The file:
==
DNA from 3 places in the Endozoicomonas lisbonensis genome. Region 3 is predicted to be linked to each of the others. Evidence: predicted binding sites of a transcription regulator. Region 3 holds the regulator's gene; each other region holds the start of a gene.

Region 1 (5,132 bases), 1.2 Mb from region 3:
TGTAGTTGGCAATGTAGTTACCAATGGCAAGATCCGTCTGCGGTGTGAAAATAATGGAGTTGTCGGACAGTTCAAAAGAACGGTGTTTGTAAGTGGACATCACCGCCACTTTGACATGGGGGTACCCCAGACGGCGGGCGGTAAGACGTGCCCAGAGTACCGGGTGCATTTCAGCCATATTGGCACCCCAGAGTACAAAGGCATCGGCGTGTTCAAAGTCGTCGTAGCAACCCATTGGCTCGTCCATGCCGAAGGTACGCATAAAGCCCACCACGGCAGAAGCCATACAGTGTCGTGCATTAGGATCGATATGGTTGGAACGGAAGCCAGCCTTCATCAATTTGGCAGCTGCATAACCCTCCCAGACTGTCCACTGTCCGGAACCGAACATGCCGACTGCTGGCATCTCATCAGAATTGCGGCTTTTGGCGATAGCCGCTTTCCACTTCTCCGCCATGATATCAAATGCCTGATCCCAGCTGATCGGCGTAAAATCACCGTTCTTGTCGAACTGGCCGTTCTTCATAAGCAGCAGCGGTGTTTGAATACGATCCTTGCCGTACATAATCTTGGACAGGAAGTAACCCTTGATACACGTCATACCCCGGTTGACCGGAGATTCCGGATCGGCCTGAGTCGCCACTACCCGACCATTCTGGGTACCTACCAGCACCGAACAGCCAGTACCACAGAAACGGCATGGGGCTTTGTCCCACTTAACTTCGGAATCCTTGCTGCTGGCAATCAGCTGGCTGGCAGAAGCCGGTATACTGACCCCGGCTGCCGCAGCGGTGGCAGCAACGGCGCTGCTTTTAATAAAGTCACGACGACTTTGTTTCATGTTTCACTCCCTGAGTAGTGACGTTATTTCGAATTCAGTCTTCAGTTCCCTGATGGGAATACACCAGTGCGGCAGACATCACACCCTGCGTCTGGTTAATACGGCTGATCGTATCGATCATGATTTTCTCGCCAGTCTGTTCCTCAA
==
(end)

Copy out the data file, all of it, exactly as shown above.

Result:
DNA from 3 places in the Endozoicomonas lisbonensis genome. Region 3 is predicted to be linked to each of the others. Evidence: predicted binding sites of a transcription regulator. Region 3 holds the regulator's gene; each other region holds the start of a gene.

Region 1 (5,132 bases), 1.2 Mb from region 3:
TGTAGTTGGCAATGTAGTTACCAATGGCAAGATCCGTCTGCGGTGTGAAAATAATGGAGTTGTCGGACAGTTCAAAAGAACGGTGTTTGTAAGTGGACATCACCGCCACTTTGACATGGGGGTACCCCAGACGGCGGGCGGTAAGACGTGCCCAGAGTACCGGGTGCATTTCAGCCATATTGGCACCCCAGAGTACAAAGGCATCGGCGTGTTCAAAGTCGTCGTAGCAACCCATTGGCTCGTCCATGCCGAAGGTACGCATAAAGCCCACCACGGCAGAAGCCATACAGTGTCGTGCATTAGGATCGATATGGTTGGAACGGAAGCCAGCCTTCATCAATTTGGCAGCTGCATAACCCTCCCAGACTGTCCACTGTCCGGAACCGAACATGCCGACTGCTGGCATCTCATCAGAATTGCGGCTTTTGGCGATAGCCGCTTTCCACTTCTCCGCCATGATATCAAATGCCTGATCCCAGCTGATCGGCGTAAAATCACCGTTCTTGTCGAACTGGCCGTTCTTCATAAGCAGCAGCGGTGTTTGAATACGATCCTTGCCGTACATAATCTTGGACAGGAAGTAACCCTTGATACACGTCATACCCCGGTTGACCGGAGATTCCGGATCGGCCTGAGTCGCCACTACCCGACCATTCTGGGTACCTACCAGCACCGAACAGCCAGTACCACAGAAACGGCATGGGGCTTTGTCCCACTTAACTTCGGAATCCTTGCTGCTGGCAATCAGCTGGCTGGCAGAAGCCGGTATACTGACCCCGGCTGCCGCAGCGGTGGCAGCAACGGCGCTGCTTTTAATAAAGTCACGACGACTTTGTTTCATGTTTCACTCCCTGAGTAGTGACGTTATTTCGAATTCAGTCTTCAGTTCCCTGATGGGAATACACCAGTGCGGCAGACATCACACCCTGCGTCTGGTTAATACGGCTGATCGTATCGATCATGATTTTCTCGCCAGTCTGTTCCTCAA